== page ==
Donald Trump embraces anti-socialism message in 2020 re-election campaign
President Trump campaigned on Making America Great Again. Now, he’s running to Keep America Capitalist.
Even as he courts deals with communist leaders in China and North Korea, Mr. Trump sees the “socialist” label as a potent weapon against Democratic foes in 2020, saying their leftward lurch threatens to undo everything America stands for and put handouts ahead of hard work.
When Sen. Bernard Sanders, a self-described democratic socialist, leaped into the race, Mr. Trump’s campaign said it didn’t matter, “because every candidate is embracing his brand of socialism.”
Courting Venezuelan expats in Miami, Mr. Trump decried “socialism” or “socialists” more than a dozen times, saying those who have fled despotic, leftist leaders should know he’s taking the U.S. in the opposite direction.
It’s a message that could resonate with voters who have been leery of Mr. Trump, his personality and his chaotic tenure yet are old enough to remember and still take sides in the ideological clash of the Cold War, said pollster John Zogby.
“This is clearly an effort on his part to try to move beyond the base and to go where the Democrats aren’t going,” Mr. Zogby said.
Those Democrats are trying to re-create the Obama coalition of youths, minorities and women leaving Mr. Trump room to rally everyone else, and to try to peel off some of the Democratic coalition who might not be able to define socialism exactly, but know they don’t want it grabbing a foothold in America.
Ideas such as a government-run health-care system that could displace private insurance, tuition-free college and massive government mandates to reel in greenhouse gases, while redistributing income to the poor, have gained steam in the Democratic field. Mr. Trump says that’s bad and amounts to socialism.
“Everywhere socialism has been, everywhere it’s been implemented, it’s produced poverty, misery, repression and despair,” Mr. Trump told rallygoers in El Paso, Texas. “You take a look no matter where. Yet, there are those trying to implement socialism right here in the United States.”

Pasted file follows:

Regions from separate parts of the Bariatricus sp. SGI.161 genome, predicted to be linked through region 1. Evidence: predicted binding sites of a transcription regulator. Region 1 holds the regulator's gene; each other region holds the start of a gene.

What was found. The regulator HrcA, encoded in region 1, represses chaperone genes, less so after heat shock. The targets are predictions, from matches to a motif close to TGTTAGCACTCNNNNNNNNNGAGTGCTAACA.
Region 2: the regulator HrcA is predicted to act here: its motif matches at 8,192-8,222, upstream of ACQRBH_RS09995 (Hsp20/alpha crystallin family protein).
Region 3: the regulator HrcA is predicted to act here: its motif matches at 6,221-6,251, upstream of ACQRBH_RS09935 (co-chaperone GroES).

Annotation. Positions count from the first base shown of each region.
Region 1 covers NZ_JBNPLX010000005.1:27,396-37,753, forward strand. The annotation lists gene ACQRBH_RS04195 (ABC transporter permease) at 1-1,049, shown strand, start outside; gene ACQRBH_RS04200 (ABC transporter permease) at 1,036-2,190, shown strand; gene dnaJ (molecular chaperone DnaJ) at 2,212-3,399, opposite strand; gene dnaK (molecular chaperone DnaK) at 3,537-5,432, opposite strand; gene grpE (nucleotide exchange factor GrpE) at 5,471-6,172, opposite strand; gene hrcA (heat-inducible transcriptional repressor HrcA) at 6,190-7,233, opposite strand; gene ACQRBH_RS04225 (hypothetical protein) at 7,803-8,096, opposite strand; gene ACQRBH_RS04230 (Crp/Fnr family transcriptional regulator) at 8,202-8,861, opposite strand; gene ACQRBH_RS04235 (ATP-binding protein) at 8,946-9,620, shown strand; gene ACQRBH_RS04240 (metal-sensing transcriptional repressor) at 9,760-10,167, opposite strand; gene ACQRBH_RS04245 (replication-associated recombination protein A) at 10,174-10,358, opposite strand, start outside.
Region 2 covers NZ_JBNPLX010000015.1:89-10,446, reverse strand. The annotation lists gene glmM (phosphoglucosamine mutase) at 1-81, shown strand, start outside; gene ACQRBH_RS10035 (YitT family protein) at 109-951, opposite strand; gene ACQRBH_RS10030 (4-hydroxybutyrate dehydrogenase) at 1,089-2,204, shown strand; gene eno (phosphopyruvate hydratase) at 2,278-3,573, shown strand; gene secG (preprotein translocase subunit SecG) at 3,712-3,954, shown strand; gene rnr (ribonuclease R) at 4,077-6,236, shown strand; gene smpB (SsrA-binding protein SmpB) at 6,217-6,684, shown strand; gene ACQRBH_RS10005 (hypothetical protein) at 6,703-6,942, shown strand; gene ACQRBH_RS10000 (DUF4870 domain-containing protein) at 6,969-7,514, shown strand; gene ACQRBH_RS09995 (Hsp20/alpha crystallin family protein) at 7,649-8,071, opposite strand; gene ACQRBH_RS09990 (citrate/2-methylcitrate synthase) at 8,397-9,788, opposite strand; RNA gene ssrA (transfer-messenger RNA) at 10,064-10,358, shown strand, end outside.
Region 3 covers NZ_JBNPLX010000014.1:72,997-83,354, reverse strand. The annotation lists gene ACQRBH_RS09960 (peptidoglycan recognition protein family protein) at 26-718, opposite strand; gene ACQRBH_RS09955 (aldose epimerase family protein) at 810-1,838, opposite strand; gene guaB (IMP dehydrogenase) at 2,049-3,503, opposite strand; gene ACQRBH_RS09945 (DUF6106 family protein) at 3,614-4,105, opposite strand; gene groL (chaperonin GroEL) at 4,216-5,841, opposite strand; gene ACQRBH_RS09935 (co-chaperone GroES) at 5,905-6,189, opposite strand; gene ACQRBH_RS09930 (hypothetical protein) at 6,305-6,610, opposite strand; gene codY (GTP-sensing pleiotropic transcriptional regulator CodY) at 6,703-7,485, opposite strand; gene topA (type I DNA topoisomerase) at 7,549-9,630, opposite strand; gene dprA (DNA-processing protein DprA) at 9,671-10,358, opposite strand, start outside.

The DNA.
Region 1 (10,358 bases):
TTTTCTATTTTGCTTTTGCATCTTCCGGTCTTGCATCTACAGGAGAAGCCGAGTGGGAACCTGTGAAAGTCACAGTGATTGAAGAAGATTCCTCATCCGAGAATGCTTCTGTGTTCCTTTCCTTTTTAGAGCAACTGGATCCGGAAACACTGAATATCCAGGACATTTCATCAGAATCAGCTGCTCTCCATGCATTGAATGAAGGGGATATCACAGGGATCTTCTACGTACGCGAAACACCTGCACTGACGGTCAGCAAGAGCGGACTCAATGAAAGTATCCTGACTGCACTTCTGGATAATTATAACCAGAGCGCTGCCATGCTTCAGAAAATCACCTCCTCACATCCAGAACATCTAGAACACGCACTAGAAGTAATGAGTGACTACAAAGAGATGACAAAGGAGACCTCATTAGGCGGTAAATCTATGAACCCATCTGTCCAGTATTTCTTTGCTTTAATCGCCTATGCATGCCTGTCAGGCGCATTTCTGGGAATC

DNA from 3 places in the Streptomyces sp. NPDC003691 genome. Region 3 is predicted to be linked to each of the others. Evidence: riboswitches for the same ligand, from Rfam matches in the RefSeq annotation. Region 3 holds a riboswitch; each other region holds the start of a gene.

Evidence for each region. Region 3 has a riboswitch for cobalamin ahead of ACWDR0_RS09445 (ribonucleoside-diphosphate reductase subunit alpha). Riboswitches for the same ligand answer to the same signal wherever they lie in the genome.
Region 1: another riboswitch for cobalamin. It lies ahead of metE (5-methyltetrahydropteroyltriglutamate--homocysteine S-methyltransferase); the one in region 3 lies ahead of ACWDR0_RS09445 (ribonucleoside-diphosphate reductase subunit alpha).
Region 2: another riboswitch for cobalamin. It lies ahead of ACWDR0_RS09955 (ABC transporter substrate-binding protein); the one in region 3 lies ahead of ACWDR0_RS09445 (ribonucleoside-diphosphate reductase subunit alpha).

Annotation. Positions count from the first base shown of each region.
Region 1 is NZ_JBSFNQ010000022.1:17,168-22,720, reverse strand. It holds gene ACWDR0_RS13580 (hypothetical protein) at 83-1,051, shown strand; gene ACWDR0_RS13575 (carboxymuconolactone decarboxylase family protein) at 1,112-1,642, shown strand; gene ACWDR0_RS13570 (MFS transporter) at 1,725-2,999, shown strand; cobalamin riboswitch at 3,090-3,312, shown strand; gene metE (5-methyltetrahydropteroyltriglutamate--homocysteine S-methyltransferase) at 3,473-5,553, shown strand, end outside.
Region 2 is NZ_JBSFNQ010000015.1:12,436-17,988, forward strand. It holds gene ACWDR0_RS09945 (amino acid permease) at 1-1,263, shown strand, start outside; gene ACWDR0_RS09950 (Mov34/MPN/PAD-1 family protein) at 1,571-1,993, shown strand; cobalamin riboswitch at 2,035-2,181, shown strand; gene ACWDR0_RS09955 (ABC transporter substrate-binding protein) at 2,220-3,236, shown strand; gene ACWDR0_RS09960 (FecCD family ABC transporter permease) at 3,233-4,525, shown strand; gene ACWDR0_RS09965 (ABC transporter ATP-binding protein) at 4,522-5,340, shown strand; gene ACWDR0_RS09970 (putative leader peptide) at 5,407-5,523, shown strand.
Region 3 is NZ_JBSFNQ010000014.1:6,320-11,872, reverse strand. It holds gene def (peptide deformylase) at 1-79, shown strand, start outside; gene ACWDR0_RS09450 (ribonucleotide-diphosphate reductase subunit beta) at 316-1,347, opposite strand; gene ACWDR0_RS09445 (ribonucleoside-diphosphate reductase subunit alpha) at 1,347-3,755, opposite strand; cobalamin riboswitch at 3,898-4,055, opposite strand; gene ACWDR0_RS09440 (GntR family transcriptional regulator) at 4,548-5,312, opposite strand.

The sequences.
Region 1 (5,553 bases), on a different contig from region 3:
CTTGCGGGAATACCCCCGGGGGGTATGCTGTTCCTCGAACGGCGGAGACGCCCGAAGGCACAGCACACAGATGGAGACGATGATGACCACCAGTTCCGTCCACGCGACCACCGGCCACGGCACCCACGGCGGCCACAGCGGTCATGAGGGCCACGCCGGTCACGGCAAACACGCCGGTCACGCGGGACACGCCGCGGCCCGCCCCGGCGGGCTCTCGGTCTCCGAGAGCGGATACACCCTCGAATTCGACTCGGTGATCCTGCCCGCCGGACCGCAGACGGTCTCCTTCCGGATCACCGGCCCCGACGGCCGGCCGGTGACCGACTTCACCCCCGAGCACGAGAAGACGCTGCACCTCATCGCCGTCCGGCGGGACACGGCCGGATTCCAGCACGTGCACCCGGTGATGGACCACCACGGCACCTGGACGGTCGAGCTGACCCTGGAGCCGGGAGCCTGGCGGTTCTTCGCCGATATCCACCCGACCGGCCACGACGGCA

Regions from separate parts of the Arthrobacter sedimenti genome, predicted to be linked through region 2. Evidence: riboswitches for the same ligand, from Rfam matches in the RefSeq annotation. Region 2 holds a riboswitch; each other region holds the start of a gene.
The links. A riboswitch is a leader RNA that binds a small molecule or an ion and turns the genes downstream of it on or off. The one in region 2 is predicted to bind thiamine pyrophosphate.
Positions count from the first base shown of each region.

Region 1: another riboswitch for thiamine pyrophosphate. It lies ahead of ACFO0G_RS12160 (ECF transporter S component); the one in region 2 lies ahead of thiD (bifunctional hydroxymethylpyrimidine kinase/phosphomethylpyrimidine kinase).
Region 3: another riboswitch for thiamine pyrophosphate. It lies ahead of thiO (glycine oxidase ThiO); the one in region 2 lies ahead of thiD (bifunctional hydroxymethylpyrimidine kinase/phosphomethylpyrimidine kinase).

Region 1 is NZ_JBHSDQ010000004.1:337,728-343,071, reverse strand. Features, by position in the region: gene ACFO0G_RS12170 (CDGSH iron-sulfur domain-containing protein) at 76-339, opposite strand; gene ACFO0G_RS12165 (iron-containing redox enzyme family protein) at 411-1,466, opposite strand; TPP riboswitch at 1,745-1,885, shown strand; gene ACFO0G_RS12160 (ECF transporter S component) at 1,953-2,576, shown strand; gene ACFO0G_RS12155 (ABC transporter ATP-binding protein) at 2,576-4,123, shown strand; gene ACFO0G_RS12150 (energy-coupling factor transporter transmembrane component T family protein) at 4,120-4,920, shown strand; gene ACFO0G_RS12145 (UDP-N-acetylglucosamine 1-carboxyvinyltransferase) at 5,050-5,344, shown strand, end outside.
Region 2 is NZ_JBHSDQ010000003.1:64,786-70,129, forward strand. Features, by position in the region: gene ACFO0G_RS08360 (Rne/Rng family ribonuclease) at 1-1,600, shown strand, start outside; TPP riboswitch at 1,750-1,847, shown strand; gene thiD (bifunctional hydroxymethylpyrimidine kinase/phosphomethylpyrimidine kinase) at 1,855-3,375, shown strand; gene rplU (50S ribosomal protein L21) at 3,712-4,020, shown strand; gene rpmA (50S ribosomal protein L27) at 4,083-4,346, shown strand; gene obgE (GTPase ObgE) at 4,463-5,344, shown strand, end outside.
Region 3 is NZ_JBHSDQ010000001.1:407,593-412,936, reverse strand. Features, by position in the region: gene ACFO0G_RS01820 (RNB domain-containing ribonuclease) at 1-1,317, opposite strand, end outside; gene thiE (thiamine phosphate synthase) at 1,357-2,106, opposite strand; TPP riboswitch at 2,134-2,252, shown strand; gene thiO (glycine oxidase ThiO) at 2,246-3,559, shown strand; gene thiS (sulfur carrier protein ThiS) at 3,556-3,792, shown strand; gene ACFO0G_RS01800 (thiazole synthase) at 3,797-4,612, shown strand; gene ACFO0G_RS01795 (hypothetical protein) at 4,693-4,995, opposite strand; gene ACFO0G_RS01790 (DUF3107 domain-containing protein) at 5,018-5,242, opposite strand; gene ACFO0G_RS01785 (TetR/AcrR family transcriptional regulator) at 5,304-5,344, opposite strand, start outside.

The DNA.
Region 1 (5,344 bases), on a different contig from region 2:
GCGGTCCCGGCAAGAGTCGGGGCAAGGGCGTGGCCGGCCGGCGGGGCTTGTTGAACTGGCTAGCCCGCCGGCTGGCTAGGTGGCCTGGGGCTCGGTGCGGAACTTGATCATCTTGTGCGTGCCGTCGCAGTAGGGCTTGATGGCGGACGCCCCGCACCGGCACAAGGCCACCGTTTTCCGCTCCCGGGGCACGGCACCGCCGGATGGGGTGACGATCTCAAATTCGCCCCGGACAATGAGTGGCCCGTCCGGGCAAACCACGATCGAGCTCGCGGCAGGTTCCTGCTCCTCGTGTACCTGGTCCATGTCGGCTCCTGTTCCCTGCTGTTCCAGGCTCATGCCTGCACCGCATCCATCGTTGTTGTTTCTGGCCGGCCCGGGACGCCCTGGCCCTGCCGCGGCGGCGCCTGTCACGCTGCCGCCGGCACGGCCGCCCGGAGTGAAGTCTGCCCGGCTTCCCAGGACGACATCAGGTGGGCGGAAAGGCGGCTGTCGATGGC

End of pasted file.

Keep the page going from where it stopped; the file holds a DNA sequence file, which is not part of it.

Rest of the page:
His message hasn’t been subtle, and he’s deploying it anywhere he can from the hallowed halls of Congress to red-state MAGA rallies.
“It’s sort of a malleable message you can take anywhere. It’s a message for all seasons and all people,” said Jeanne Zaino, a senior public policy consultant at Applied Techonomics and politics professor at Iona College in New York.
It’s also an obvious line of attack for a business tycoon who made his fortune in a heavily regulated, blue-state environment such as New York.
“The president knows better than anyone else what an overbearing government does,” said John McLaughlin, a pollster who has worked for Mr. Trump’s campaign. “I mean, look what New York just did to Amazon.”
The online giant had its plans for a second headquarters in New York City squelched by a left-wing backlash led by freshman Democratic Rep. Alexandria Ocasio-Cortez.
Ms. Ocasio-Cortez, a self-described democratic socialist, helped inject socialism into last year’s congressional elections with her upset primary win over a 20-year Democratic incumbent.
Republicans tried to capitalize, with the White House issuing a 72-page report last year on the ideology’s failings and warning the U.S. would become “the next Venezuela.”
It didn’t take hold, though. The GOP’s economic message was overshadowed by talk of migrant caravans and the party suffered a rout in the House.
The presidential election is a different playing field, likely to feature Mr. Trump versus a single Democratic candidate running on a platform that will be decidedly left-wing by the time the party’s primary is over.
Already, Democrats are being forced to pick labels.
“I’m a progressive Democrat. I am a Democrat, I’m a proud Democrat. I’m not a socialist,” Sen. Kamala Harris, California Democrat, told CNN last month.There are some wrinkles in Mr. Trump’s plan.
For one thing, free-market proponents say the president may be a flawed messenger, having embraced tariffs and then government bailouts for farmers who suffered. And he has refused to touch entitlements such as Medicaid and Social Security, which conservatives of days past said were the beginnings of socialism.
Mr. McLaughlin argues that such hypocrisy is fine because blue-collar workers who form Mr. Trump’s base feel they’ve contributed to those programs and deserve its fruits.
“Taxpayers who pay into it feel strongly they should benefit from their years of contributions,” he said.
Perhaps the biggest stumbling block is whether voters view “socialism” as warily as Mr. Trump thinks they do.
Young voters who did not witness the Soviet bloc and its decrepitude may favor the idea of using government to lift all boats, looking longingly at Western European nations that are much further along that spectrum than the U.S.
It’s particularly enticing for millennials who say they’ve been saddled by a wobbly job market and rising college debt, and who sing the benefits of tuition-free universities and experiments in guaranteed incomes.
Stephanie L. Mudge, an associate professor of sociology at the University of California-Davis, said it’s not so much age as circumstances that serve as the dividing line.
“People’s sense of economic and financial security, and their happiness or frustration with current American politics, are probably more important,” she said.
The professor said there’s been a range of “socialisms” Christian, utopian, democratic, Marxian so it’s hard to say it’s any one thing, though each share a primary concern with equality.
To that end, a Gallup poll from October found the biggest share of Americans 23 percent say the concept of socialism relates to equality, or “equal standing for everybody, all equal in rights, equal in distribution.”